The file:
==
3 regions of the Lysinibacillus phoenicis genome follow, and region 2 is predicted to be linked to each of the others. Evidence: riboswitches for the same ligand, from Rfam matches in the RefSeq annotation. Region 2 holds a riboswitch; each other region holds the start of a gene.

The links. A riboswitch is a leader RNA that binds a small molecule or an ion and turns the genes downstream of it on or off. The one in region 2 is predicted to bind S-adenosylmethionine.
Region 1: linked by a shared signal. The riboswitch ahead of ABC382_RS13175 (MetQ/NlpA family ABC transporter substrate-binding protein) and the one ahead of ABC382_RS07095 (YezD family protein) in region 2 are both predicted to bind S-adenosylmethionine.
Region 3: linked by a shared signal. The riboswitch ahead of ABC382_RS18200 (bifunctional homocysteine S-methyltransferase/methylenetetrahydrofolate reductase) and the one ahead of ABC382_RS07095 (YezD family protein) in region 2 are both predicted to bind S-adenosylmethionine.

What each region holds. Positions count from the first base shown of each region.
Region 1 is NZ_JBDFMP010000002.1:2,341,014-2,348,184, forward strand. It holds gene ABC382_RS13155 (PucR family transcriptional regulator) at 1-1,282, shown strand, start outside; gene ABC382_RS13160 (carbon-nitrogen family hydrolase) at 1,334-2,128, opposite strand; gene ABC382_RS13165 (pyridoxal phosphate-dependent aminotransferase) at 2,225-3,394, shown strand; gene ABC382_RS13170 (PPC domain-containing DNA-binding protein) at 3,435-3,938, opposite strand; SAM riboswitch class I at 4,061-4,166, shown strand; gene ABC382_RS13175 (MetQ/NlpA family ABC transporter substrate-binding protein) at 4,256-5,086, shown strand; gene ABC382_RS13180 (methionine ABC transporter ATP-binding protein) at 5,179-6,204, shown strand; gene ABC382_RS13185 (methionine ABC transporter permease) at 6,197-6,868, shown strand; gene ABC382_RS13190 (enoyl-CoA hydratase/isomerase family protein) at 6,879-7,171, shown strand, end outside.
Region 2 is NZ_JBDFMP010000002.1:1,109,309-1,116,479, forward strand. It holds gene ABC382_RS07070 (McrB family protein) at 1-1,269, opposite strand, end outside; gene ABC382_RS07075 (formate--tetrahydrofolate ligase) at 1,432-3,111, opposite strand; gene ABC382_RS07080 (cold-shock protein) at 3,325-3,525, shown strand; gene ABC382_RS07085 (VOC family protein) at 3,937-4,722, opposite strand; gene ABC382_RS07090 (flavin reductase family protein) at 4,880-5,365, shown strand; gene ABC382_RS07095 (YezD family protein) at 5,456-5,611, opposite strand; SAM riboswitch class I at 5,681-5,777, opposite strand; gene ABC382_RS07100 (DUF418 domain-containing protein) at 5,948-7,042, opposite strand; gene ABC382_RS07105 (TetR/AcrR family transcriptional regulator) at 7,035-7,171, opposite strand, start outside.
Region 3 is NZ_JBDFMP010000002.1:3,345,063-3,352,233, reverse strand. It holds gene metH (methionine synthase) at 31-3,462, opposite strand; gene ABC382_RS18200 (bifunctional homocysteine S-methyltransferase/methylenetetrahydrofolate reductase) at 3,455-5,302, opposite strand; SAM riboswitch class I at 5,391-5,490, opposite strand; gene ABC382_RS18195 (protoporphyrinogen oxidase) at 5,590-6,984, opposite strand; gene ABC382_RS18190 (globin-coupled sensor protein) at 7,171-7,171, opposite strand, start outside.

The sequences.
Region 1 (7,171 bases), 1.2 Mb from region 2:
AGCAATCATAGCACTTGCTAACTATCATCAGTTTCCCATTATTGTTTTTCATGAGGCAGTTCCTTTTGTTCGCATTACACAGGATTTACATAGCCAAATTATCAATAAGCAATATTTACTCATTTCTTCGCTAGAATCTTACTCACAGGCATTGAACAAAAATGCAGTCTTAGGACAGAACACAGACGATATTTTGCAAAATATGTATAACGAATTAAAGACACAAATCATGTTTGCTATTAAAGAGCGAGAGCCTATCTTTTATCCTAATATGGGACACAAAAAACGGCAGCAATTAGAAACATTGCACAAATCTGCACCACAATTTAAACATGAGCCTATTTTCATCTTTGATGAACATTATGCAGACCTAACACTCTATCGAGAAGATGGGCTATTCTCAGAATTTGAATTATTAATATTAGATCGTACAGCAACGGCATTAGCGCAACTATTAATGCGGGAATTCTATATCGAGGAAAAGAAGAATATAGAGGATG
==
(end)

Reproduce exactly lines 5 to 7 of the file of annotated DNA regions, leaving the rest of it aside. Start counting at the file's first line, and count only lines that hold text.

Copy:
What each region holds. Positions count from the first base shown of each region.
Region 1 is NZ_JBDFMP010000002.1:2,341,014-2,348,184, forward strand. It holds gene ABC382_RS13155 (PucR family transcriptional regulator) at 1-1,282, shown strand, start outside; gene ABC382_RS13160 (carbon-nitrogen family hydrolase) at 1,334-2,128, opposite strand; gene ABC382_RS13165 (pyridoxal phosphate-dependent aminotransferase) at 2,225-3,394, shown strand; gene ABC382_RS13170 (PPC domain-containing DNA-binding protein) at 3,435-3,938, opposite strand; SAM riboswitch class I at 4,061-4,166, shown strand; gene ABC382_RS13175 (MetQ/NlpA family ABC transporter substrate-binding protein) at 4,256-5,086, shown strand; gene ABC382_RS13180 (methionine ABC transporter ATP-binding protein) at 5,179-6,204, shown strand; gene ABC382_RS13185 (methionine ABC transporter permease) at 6,197-6,868, shown strand; gene ABC382_RS13190 (enoyl-CoA hydratase/isomerase family protein) at 6,879-7,171, shown strand, end outside.
Region 2 is NZ_JBDFMP010000002.1:1,109,309-1,116,479, forward strand. It holds gene ABC382_RS07070 (McrB family protein) at 1-1,269, opposite strand, end outside; gene ABC382_RS07075 (formate--tetrahydrofolate ligase) at 1,432-3,111, opposite strand; gene ABC382_RS07080 (cold-shock protein) at 3,325-3,525, shown strand; gene ABC382_RS07085 (VOC family protein) at 3,937-4,722, opposite strand; gene ABC382_RS07090 (flavin reductase family protein) at 4,880-5,365, shown strand; gene ABC382_RS07095 (YezD family protein) at 5,456-5,611, opposite strand; SAM riboswitch class I at 5,681-5,777, opposite strand; gene ABC382_RS07100 (DUF418 domain-containing protein) at 5,948-7,042, opposite strand; gene ABC382_RS07105 (TetR/AcrR family transcriptional regulator) at 7,035-7,171, opposite strand, start outside.